Kurdish Forces Retake Ground From Self-Declared Islamic State In Syria
KELLY MCEVERS, HOST:
U.S.-led forces in the Middle East are turning more attention to Syria. Recent days have seen some of the heaviest airstrikes in months in Syria. These strikes have helped Kurdish forces on the ground take back some territory from the so-called Islamic State or ISIS. NPR's Deborah Amos was recently near the Syrian border in Turkey reporting on the fighting and joins us now from Istanbul. And Deb, the U.S. has been conducting airstrikes on ISIS in Iraq, but it's also now increasing the attacks in Syria. Why do you think that happened?
DEBORAH AMOS, BYLINE: Well, I think we can look at two things. There's reports in the Turkish media that claim that Turkey urged the U.S. to strike ISIS targets - one around a key border town called Azaz and another near Aleppo. That's Syria's largest city in the north - because in the past week, rebels backed by Turkey have launched an offensive against the Syrian regime in Aleppo. So the U.S. strikes helped hold ISIS back. But the heaviest U.S. airstrikes are to support the Kurds. And the U.S. Secretary of Defense said that in public. The Kurds continue to press their momentum, and they look like the best bet to fight ISIS.
MCEVERS: So how much should we read into this Kurdish advance? I mean, does it mean that ISIS is on the ropes?
AMOS: You know, they delivered this surprising win in June in this key border town of Tal Abyad, backed by U.S. airstrikes. They pushed ISIS out in two days. And that was surprising because this town was really important to ISIS. It was their key crossing point into Turkey. They've pushed even further. They've driven ISIS out of about one third of the territory in their stronghold of Raqqa. That's a province that they control in northern Syria.
MCEVERS: Right. So the Kurds have made these advances with U.S. help against ISIS. But that is not pleasing all of the U.S. allies - right? - like the Turks and maybe, possibly the Arab allies in Syria. Why the backlash?
AMOS: Turkey is nervous over these Kurdish gains. Turkey struggles with its own Kurdish minority. Turkey is also an important U.S. ally. So this is more complicated than these wins on the ground that depends on only one partner. But the Turks also see why the Kurds are an attractive partner for the West. They're tough fighters. They're secular. We talked to a political science professor here, Hakan Yilmaz, and he said wars are won at the symbolic level. Turkey is losing, and the Kurds are winning. Here's what he said.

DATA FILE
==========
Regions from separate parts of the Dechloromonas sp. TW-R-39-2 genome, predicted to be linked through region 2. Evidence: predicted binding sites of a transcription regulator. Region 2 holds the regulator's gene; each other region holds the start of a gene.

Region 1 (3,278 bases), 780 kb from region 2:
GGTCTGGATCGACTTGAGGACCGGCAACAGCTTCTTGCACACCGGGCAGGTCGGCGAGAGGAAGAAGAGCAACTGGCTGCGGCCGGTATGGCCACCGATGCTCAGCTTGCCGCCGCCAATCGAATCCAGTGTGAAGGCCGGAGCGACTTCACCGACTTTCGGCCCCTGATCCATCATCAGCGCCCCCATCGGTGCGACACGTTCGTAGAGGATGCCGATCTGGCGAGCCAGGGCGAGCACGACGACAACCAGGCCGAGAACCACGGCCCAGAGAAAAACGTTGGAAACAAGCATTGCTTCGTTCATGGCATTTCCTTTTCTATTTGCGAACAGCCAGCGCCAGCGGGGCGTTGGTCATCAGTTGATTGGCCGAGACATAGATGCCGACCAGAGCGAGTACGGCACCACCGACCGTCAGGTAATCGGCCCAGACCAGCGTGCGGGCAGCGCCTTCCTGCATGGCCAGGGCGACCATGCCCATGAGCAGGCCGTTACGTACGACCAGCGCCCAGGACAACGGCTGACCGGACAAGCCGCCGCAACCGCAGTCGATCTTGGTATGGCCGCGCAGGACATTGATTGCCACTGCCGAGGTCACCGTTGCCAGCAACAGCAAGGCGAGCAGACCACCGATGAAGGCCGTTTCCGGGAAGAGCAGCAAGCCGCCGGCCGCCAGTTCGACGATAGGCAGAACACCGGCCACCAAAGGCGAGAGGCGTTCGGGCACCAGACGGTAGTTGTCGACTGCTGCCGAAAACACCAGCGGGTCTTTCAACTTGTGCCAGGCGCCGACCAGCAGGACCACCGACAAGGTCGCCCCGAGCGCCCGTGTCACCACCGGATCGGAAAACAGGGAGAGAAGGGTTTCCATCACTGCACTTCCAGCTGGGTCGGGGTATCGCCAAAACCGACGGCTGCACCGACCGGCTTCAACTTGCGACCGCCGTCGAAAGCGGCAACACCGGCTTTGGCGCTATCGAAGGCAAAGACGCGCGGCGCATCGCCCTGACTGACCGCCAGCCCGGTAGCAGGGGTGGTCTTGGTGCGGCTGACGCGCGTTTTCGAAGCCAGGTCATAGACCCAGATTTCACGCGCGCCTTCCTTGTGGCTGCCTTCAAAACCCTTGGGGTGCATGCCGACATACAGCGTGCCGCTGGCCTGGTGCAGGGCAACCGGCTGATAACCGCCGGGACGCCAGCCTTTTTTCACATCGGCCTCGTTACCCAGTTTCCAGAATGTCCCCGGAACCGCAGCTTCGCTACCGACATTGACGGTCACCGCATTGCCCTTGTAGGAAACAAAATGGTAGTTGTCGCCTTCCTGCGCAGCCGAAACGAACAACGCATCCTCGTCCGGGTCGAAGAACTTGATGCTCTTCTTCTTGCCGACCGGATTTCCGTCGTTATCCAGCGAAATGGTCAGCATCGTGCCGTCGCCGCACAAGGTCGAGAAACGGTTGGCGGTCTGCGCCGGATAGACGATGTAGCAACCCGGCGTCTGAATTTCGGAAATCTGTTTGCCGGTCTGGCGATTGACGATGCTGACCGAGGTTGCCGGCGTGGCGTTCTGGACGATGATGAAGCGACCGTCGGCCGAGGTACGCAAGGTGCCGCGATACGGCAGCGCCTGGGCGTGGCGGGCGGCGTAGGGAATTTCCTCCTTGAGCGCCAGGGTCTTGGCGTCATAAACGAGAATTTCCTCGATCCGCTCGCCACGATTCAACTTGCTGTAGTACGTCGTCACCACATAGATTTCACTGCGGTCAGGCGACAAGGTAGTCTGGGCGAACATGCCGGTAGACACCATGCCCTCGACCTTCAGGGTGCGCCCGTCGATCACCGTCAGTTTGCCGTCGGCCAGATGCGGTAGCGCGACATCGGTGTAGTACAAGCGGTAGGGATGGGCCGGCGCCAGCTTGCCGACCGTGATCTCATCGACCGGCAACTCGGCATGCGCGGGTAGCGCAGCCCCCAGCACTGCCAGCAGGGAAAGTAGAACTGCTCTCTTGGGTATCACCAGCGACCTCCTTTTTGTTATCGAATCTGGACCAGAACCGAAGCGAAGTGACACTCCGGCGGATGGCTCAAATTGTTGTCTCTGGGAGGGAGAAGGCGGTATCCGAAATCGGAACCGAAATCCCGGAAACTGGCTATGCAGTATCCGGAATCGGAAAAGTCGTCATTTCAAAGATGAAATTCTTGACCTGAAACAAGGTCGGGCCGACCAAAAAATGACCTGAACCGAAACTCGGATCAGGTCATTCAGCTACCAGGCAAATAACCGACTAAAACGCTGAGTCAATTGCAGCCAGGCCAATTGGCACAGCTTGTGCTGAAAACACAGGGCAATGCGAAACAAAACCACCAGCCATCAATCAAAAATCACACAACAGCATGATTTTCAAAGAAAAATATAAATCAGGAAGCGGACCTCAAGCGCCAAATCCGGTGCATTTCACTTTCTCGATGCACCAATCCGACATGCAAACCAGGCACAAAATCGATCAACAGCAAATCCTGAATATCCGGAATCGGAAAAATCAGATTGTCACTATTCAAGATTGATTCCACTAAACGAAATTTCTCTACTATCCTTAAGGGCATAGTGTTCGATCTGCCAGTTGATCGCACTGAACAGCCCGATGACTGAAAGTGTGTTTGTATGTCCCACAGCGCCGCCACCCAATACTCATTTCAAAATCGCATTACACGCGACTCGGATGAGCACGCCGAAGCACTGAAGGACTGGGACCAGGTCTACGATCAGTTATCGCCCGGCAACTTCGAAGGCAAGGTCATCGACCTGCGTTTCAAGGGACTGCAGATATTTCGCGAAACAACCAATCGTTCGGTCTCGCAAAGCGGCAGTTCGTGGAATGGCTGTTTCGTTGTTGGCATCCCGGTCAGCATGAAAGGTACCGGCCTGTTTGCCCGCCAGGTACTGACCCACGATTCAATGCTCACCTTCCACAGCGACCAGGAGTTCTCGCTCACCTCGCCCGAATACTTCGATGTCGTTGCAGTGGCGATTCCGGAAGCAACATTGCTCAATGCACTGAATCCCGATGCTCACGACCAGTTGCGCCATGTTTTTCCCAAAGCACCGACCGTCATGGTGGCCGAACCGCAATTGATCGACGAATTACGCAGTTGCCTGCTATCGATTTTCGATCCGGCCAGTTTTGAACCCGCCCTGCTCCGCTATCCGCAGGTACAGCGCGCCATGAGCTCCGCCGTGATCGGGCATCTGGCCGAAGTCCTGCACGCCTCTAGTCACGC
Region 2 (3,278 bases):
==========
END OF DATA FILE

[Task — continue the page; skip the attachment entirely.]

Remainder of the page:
(SOUNDBITE OF ARCHIVED RECORDING)
UNIDENTIFIED MAN: Who is fighting ISIS?
HAKAN YILMAZ: The Kurds. And not just any Kurds, but the Kurds who have adopted the secular values of the West, you know, beautiful girls with Kalashnikovs in their hands killing the radical Islamists. It is the image which is being spread.
MCEVERS: Beautiful girls with Kalashnikovs - so meanwhile the Pentagon has said it would train some Syrian rebels. But so far very few have actually been trained. What's taking so long?
AMOS: Well, we now have a number - 60. That is the Pentagon's number in this multimillion dollar train-and-equip program. And the rebels tell us that the main problem is this signed pledge. They have to promise to only fight ISIS and not the Assad regime which is the point for many of them to be on the battlefield now. There are some pragmatic Syrian Arab rebels who are considering fighting with the Kurds because they know that's the only way they can get U.S. support. They are in awe of U.S. intel to the Kurds. And for example, they tell us that there is this heat detecting technology, and the U.S. can tell the Kurds how many ISIS fighters are still in an un-cleared building. So Syrian rebels who've been fighting for four years are considering fighting with the Kurds.
MCEVERS: Wow, Arab rebels.
MCEVERS: And still there's a battle going on for the Syrian city of Aleppo where we've seen in recent days that Christians are fleeing. What have you heard about that?
AMOS: Well, we confirmed today that European governments have set up these rescue missions. And what they're doing is they're facilitating an exodus of Syrian Christians from Aleppo. The Belgian government worked on one escape. They are flying Syrian families out of Lebanon after they cross the border. There are other Christian churches in Aleppo. Also, they have escape plans. Some 600 Christians have already left that city.
MCEVERS: That's NPR's Deborah Amos in Istanbul, Turkey. Deb, thanks so much.
AMOS: Thank you.
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